By Robert A. Holden, Esq., Senior Vice President
As partisan positions have crystallized at the federal level, changes to the Patient Protection and Affordable Care Act (PPACA) through legislation look increasingly unlikely. While Congress and President Obama agreed to change the 1099 reporting mandate through legislation, future bi-partisan health care policy agreements will be rare. If American voters have developed a new respect for divided government, this could be the case well after full implementation of the PPACA in 2014. Accordingly, employers and states have been seeking, and getting, waivers from PPACA requirements based on executive authority already present under the law. While contested in some instances, PPACA health policy changes through waiver are in most ways a continuation of a long-standing state/federal relationship. They may also indicate how states will meet the design and time demands for implementation of state health benefit exchanges.
All Waivers Are Not Created Equal
The administration has granted a number of waivers to both employers and states. Hundreds of waivers from annual benefit limit requirements, particularly as they affect the “mini-med” plans that many employers utilize to offer basic health coverage to their employees, have received considerable media attention. Earlier this year, the House of Representatives Committee on Oversight and Government Reform began hearing testimony regarding application of these waivers to employer plans, and the authority of HHS to grant them is still a matter of debate.
Nevertheless, while the authority to grant waivers on annual benefit limits may be contested, over twenty other provisions explicitly provide waiver authority to the Secretary of Health and Human Services. States have focused on waivers for which there is clear executive authority, specifically Medical Loss Ratio (MLR). As I have written about previously, twelve states including Delaware, Florida, Georgia, Indiana, Iowa, Kansas, Kentucky, Louisiana, Maine, Nevada, New Hampshire and North Dakota have formally applied for waivers from the pending requirements affecting insurance carriers in their jurisdictions. As I write this, Maine, New Hampshire, and Nevada have had theirs approved, with the remaining nine still pending approval.
As with the annual benefit limit waivers for employers, the MLR waivers are meant to be temporary measures to bridge implementation difficulties until the Health Benefit Exchanges are effective in 2014. But what about policy once the PPACA is fully implemented?
Long Term State Policy Innovation
States have had freedom to innovate within federally directed Medicaid policy by requesting waivers for some time. The Federal Social Security Act provided for section 1115 research and demonstration waivers, section 1915(b) managed care policy waivers, and section 1915(c) home and community-based services waivers long before enactment of the PPACA. These waivers allow the Centers for Medicare and Medicaid Services to permit states to make policy choices beyond those normally allowed under federal standards.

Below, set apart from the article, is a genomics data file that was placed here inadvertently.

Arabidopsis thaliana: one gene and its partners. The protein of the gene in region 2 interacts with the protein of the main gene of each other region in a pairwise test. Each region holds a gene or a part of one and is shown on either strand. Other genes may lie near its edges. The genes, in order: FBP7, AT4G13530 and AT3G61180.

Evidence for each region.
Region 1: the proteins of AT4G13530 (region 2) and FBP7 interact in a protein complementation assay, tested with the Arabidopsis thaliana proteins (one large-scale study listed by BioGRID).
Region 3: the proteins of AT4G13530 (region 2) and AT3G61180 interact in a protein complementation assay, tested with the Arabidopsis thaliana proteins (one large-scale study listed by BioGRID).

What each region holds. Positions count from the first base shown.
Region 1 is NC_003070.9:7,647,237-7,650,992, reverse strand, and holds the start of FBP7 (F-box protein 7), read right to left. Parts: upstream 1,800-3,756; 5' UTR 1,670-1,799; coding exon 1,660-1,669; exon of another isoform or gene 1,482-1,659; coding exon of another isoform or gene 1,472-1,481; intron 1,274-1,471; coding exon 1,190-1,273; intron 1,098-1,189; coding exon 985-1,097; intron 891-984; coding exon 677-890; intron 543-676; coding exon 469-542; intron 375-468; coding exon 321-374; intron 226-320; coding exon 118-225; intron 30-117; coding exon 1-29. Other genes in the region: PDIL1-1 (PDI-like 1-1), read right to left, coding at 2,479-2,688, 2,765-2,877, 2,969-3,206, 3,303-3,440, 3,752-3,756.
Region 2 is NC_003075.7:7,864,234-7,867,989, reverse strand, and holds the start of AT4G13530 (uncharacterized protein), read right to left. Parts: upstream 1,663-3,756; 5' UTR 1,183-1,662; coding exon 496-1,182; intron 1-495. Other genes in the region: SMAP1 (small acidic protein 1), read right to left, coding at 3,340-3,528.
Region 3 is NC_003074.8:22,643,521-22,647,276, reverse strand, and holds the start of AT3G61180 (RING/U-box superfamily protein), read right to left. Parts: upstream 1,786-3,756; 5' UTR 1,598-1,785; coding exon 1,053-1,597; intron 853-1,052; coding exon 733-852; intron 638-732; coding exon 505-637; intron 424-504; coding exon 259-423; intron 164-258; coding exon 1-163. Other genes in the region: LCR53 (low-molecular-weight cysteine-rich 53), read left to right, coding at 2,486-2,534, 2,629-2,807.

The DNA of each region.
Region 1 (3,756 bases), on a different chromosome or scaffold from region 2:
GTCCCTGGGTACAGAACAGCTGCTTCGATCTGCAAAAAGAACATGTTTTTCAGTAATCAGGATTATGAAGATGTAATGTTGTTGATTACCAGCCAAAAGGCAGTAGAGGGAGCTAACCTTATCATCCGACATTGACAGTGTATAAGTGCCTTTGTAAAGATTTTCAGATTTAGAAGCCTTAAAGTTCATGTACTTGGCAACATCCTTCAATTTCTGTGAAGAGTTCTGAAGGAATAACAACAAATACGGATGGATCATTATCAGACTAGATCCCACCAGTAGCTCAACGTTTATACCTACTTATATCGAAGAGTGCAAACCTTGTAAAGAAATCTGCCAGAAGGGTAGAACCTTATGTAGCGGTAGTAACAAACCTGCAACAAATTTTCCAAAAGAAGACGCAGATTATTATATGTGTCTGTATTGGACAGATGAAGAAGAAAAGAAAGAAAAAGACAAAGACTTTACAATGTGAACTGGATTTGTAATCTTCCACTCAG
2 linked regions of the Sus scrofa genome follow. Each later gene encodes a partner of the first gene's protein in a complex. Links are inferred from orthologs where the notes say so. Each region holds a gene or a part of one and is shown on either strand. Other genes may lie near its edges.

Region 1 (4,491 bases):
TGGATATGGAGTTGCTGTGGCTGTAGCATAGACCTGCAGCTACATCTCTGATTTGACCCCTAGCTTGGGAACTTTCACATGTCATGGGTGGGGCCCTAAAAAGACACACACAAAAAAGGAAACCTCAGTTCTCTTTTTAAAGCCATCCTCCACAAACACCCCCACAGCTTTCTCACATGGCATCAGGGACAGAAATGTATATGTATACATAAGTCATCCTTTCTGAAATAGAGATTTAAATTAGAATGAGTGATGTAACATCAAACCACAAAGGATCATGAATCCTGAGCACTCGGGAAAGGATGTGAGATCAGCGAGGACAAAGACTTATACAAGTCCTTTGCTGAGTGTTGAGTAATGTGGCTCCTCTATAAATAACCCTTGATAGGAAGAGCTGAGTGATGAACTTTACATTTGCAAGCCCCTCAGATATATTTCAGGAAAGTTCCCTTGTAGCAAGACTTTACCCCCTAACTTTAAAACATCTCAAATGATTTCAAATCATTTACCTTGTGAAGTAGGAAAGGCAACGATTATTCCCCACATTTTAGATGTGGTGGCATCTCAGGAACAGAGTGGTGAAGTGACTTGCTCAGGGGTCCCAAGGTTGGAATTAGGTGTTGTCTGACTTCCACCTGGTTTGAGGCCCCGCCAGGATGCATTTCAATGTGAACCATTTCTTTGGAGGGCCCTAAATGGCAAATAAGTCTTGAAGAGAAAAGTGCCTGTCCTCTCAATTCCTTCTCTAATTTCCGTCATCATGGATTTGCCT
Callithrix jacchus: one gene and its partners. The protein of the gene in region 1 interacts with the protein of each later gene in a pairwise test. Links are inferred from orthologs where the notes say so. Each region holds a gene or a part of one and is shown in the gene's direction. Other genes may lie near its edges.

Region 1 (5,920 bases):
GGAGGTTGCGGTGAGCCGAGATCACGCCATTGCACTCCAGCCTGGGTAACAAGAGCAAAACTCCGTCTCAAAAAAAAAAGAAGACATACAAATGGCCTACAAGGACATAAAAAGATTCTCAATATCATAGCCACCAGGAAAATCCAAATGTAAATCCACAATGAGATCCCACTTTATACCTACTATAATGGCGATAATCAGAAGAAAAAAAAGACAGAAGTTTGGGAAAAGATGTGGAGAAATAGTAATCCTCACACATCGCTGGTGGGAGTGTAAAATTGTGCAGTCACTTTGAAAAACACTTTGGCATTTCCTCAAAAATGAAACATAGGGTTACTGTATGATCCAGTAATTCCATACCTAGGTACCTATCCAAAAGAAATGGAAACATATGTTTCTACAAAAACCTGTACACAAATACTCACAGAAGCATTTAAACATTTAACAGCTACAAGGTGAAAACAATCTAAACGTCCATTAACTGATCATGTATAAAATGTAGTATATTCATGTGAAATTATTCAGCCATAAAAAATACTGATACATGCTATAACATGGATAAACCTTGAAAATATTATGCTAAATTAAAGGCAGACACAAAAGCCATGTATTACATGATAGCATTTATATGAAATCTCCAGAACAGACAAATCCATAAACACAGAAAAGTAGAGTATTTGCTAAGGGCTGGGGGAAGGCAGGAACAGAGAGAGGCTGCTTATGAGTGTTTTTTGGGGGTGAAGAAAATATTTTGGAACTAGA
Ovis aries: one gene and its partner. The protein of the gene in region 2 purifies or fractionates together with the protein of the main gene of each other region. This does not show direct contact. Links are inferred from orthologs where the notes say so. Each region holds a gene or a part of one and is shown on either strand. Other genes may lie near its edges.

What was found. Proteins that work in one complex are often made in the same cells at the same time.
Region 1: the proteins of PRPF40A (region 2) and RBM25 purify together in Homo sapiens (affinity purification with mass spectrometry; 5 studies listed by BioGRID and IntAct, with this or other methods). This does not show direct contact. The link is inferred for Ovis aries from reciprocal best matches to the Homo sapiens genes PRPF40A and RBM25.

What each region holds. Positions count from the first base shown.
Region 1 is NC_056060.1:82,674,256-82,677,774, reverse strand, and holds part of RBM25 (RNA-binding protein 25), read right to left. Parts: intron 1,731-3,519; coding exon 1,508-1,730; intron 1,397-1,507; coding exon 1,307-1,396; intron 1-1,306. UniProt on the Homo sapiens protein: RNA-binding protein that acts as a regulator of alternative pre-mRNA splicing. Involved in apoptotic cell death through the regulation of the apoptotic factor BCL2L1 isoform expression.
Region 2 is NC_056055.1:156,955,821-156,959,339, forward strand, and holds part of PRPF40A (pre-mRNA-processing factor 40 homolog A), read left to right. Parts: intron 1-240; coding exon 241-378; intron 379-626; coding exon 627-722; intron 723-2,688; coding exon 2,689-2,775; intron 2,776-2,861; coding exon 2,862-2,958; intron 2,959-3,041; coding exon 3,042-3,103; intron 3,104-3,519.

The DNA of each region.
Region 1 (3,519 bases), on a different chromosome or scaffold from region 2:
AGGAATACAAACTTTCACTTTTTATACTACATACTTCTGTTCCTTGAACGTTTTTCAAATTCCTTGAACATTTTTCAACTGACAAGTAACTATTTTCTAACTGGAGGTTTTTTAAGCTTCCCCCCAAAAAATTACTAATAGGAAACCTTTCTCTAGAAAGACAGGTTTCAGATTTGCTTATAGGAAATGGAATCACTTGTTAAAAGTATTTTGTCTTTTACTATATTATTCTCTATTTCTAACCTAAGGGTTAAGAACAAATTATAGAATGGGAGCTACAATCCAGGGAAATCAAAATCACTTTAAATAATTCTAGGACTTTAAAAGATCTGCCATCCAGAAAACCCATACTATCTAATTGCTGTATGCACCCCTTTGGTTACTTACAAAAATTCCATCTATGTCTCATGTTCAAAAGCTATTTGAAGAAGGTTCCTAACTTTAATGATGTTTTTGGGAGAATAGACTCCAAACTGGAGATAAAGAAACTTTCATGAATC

The PPACA may contain a comparable model of federal/state interaction in section 1332 of the act, which was referenced by the President in a speech to the Governors earlier this year. The “Waiver for State Innovation” allows the Secretary of Health and Human Services to waive federal requirements on state health benefit exchanges and related health insurance market requirements, beginning in 2017, which the President supports moving up to 2014. This provision would allow the states to suggest policies quite different than the exchanges currently contemplated under the PPACA. Vermont has already enacted state legislation to move in this direction, setting the stage for what it hopes will be a federally subsidized single payer system in the state by 2016.
While other states are unlikely to go down a single payer route, there is certainly interest in being allowed to explore options outside the established exchange parameters. Furthermore, states are running low on time as they contend with other aspects of health care reform. In order to maintain a high level of participation by the states, I expect that the administration will find a way to grant more waivers to the states in order to make health care reform function in the long term. While the administration may be willing to extend subsidies to Vermont’s single payer plan, will it also provide those funds to a deregulated market model? Will it have an option if individual mandates are found to be unconstitutional?